How to Get Rid of Butt Acne: A Dermatologist's Guide
Let’s face it: Talking about butt acne—or as we like to refer to it ‘buttne’—is a conversation many people would probably choose to avoid. It’s embarrassing and pretty uncomfortable, yes, but the truth is that butt breakouts afflict many. And for that reason, we’re here to talk about it. Why suffer in silence? We tapped board-certified dermatologist, and Skincare.com consultant, Dr. Joshua Zeichner for the lowdown on the bothersome bumps down below. Read on to discover why butt acne surfaces and how you can keep yours in check!
WHAT IS BUTT ACNE AND HOW DOES IT COME ABOUT?
This really threw us for a loop, but it turns out “butt acne” isn’t really acne at all. “Acne on the butt is usually a superficial infection called folliculitis rather than true acne,” Dr. Zeichner says. The small red bumps or white-headed pimples may look like traditional acne (like what you’d see on your face for example), but they’re typically just inflamed hair follicles. This can happen due to chronic rubbing in tight-fitting clothing, hair removal techniques like shaving or waxing, excessive sweating and more. The bumps can feel itchy and sore, and can make you feel self-conscious, but luckily there are things that can be done.
HOW CAN YOU PREVENT BUTT ACNE?
Now that we know that butt acne isn’t really acne, but rather folliculitis, let’s discuss how you can help prevent it altogether.
Wear loose clothing. Tight or clingy clothes can stick to the skin, causing friction that may lead to irritation. Wear loose, comfortable clothing when you can. If you wear tight-fitting yoga pants to the gym, change out of them immediately after sweating and take a shower.
Maintain your hygiene. A regimen without proper cleansing is no regimen at all. Stay loyal to a body care routine that whisks away impurities.
Steer clear from heated pools or hot tubs. Unless you’re the one controlling the pH or chlorine levels from your hot tub or heated pool, it’s a good idea to stay out of them. In fact, according to the AAD, people receive folliculitis so often from hot tubs that there’s now a skin condition named “hot tub folliculitis.”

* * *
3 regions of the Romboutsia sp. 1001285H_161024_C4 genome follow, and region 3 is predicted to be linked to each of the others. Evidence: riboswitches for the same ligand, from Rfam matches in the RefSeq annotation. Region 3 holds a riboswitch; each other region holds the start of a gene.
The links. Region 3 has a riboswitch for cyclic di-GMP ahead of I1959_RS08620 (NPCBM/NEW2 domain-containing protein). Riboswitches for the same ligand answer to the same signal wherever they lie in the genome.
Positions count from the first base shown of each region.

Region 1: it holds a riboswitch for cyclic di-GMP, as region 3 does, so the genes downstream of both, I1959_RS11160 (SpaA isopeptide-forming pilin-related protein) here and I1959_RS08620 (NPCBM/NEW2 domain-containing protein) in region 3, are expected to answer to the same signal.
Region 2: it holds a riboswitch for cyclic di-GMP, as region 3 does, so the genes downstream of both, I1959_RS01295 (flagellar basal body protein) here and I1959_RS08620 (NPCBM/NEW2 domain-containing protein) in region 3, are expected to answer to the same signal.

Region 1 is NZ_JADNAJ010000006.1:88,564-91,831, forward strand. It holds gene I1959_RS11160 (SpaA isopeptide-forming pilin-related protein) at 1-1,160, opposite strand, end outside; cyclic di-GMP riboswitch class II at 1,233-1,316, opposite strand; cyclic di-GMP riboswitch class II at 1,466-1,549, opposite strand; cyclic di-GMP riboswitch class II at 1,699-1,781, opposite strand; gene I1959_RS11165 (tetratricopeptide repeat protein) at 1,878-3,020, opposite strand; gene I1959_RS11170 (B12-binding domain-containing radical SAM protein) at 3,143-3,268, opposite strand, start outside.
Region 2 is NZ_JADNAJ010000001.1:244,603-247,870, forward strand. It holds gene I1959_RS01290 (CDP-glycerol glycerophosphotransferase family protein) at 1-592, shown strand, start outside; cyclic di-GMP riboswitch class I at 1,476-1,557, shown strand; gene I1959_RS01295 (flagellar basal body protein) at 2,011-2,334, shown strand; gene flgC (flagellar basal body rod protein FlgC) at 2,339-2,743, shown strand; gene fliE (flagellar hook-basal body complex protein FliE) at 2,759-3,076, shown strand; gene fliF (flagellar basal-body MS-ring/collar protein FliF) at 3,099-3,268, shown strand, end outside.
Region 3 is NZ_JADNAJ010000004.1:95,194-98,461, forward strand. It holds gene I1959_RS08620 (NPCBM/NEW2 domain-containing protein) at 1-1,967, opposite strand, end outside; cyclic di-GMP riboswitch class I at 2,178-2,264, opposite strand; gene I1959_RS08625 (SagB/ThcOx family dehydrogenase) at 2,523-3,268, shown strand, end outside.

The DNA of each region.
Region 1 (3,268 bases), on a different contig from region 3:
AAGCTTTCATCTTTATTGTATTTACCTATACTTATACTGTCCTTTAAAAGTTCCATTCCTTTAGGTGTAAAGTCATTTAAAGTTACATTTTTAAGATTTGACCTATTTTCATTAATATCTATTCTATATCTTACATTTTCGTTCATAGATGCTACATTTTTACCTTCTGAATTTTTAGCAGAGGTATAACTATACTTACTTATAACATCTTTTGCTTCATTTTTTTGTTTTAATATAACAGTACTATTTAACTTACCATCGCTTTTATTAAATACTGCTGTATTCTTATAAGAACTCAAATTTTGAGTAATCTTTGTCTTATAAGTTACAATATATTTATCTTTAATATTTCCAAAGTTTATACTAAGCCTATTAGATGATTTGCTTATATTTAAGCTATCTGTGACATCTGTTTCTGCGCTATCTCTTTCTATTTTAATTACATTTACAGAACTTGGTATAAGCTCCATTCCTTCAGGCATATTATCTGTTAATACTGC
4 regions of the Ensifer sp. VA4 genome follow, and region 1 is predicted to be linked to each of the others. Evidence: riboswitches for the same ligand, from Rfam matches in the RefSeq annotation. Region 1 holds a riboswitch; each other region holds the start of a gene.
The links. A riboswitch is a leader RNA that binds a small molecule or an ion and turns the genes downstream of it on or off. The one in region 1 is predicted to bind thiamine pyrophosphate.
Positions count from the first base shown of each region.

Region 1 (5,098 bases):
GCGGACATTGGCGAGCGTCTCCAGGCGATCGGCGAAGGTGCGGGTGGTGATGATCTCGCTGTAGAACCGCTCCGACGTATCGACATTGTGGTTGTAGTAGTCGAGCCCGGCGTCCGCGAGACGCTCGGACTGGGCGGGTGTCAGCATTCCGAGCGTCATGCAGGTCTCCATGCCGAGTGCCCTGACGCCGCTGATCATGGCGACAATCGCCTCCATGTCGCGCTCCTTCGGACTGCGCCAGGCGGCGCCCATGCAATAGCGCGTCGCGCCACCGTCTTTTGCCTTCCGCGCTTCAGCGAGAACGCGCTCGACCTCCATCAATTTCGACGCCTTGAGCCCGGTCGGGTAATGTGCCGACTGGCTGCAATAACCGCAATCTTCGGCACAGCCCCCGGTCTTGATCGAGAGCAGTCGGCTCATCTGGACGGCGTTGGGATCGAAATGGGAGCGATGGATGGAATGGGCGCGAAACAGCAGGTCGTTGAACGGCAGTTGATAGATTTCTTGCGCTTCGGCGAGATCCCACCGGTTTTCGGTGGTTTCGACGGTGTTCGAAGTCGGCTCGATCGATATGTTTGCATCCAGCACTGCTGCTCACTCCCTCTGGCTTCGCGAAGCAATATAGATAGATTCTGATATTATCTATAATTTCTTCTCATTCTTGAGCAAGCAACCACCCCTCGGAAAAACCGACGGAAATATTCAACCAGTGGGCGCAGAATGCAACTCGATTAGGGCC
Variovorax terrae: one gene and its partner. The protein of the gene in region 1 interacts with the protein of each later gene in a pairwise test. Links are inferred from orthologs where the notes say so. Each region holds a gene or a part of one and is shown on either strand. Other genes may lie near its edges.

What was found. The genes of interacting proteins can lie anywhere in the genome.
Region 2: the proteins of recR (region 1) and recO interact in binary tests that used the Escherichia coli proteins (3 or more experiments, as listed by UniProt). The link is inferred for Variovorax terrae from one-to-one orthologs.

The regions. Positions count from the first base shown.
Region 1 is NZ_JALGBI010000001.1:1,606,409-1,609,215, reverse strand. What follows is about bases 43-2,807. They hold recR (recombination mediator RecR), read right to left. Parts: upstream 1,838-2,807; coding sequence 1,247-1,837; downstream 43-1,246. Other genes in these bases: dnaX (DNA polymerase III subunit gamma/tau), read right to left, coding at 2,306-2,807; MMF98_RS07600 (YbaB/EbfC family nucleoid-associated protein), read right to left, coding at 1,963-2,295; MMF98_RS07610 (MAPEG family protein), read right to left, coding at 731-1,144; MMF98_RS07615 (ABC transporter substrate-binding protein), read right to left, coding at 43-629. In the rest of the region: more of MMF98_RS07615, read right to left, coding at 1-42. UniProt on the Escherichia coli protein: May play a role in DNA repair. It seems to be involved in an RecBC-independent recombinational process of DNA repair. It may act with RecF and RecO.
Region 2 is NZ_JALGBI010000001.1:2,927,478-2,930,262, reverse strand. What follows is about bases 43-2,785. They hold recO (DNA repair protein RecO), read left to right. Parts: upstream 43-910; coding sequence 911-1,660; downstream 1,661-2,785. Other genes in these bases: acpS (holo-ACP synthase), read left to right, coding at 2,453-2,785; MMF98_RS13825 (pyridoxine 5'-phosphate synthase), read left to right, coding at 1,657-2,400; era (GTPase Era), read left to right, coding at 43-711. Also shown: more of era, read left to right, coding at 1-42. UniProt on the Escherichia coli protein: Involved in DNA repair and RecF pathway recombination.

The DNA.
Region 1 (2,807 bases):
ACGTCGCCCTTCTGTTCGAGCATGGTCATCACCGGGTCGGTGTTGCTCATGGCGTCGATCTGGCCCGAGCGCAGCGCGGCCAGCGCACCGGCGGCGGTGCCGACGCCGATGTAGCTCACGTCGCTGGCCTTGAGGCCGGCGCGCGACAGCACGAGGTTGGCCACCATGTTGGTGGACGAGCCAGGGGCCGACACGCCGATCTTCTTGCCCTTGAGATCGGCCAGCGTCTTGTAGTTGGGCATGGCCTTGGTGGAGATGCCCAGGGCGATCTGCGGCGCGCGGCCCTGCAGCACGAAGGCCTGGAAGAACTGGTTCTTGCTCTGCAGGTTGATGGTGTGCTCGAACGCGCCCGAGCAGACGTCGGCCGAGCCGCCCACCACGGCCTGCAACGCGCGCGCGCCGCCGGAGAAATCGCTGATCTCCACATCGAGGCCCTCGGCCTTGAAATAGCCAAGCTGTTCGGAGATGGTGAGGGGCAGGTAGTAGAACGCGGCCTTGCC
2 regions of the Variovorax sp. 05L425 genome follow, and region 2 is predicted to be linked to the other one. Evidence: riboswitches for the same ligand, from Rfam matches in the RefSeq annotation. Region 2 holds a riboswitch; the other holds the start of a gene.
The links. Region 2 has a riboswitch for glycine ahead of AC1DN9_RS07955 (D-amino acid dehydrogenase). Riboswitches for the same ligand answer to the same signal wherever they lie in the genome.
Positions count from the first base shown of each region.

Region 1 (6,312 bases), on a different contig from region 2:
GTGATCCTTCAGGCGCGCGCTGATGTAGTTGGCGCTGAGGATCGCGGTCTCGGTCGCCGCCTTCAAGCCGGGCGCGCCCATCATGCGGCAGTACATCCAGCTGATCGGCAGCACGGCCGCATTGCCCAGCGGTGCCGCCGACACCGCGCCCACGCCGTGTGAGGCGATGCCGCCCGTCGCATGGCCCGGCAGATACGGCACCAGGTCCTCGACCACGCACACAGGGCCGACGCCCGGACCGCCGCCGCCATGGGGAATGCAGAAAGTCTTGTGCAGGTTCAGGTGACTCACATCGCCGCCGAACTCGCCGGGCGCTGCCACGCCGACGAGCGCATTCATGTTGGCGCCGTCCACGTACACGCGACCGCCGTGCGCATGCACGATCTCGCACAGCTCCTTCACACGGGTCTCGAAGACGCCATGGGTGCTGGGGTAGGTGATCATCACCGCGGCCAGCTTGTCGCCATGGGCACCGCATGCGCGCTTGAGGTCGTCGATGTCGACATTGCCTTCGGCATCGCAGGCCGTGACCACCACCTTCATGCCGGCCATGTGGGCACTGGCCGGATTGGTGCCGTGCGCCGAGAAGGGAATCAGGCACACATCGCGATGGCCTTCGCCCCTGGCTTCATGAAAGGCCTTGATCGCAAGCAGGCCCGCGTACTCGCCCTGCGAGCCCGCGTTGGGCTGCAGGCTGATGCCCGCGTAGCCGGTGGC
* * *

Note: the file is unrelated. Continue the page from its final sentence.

Acne on the butt is usually a superficial infection called folliculitis rather than true acne.
THINGS TO AVOID
Picking. Don’t attempt to pick at your skin, as this can open a multitude of unnecessary doors, including permanent scarring, further irritation, and even an infection.
Scrubbing too harshly. No matter how bad the temptation is, don’t fall victim to scrubbing harshly on your folliculitis. In theory, this seems like a good idea, but what you’re actually doing is irritating your skin more. Approach your skin care routine—in all areas—with a gentle touch.
Avoid using harsh skin care products. Keep astringents, antibacterial soaps, and harsh scrubs out of your arsenal. The American Academy of Dermatology (AAD) recommends gentle, fragrance-free products instead.
HOW CAN YOU HELP CLEAR BUTT ACNE?
Butt acne is far from being comfortable, but don’t let that discourage you. Even though the skin concern technically isn’t “acne,” you can still clear it using similar tactics. Here, we share a few habits you can add to your daily routine to help keep those inflamed hair follicles at bay:
- Cleanse your body after sweating. Sweat that’s been lingering on the skin for an extended period of time can mix with other impurities on your skin’s surface, including bacteria, and clog your pores. Thus, it’s recommended to hop in the shower within ten minutes of a sweat session. When you’re not working out, make sure to keep your behind clean and dry.
- Cleanse with benzoyl peroxide. Similar to how you would approach facial acne, benzoyl peroxide works just the same way for butt acne. Board-certified dermatologist and Skincare.com consultant, Dr. Michael Kaminer, suggests topical products enhanced with benzoyl peroxide, which can help reduce flares.
- Antibiotic creams: For mild folliculitis, your dermatologist may prescribe an antibiotic cream, lotion or gel. Some cases of folliculitis may be caused by a fungus, however, so it’s important to get checked out by a dermatologist if you don’t see improvement.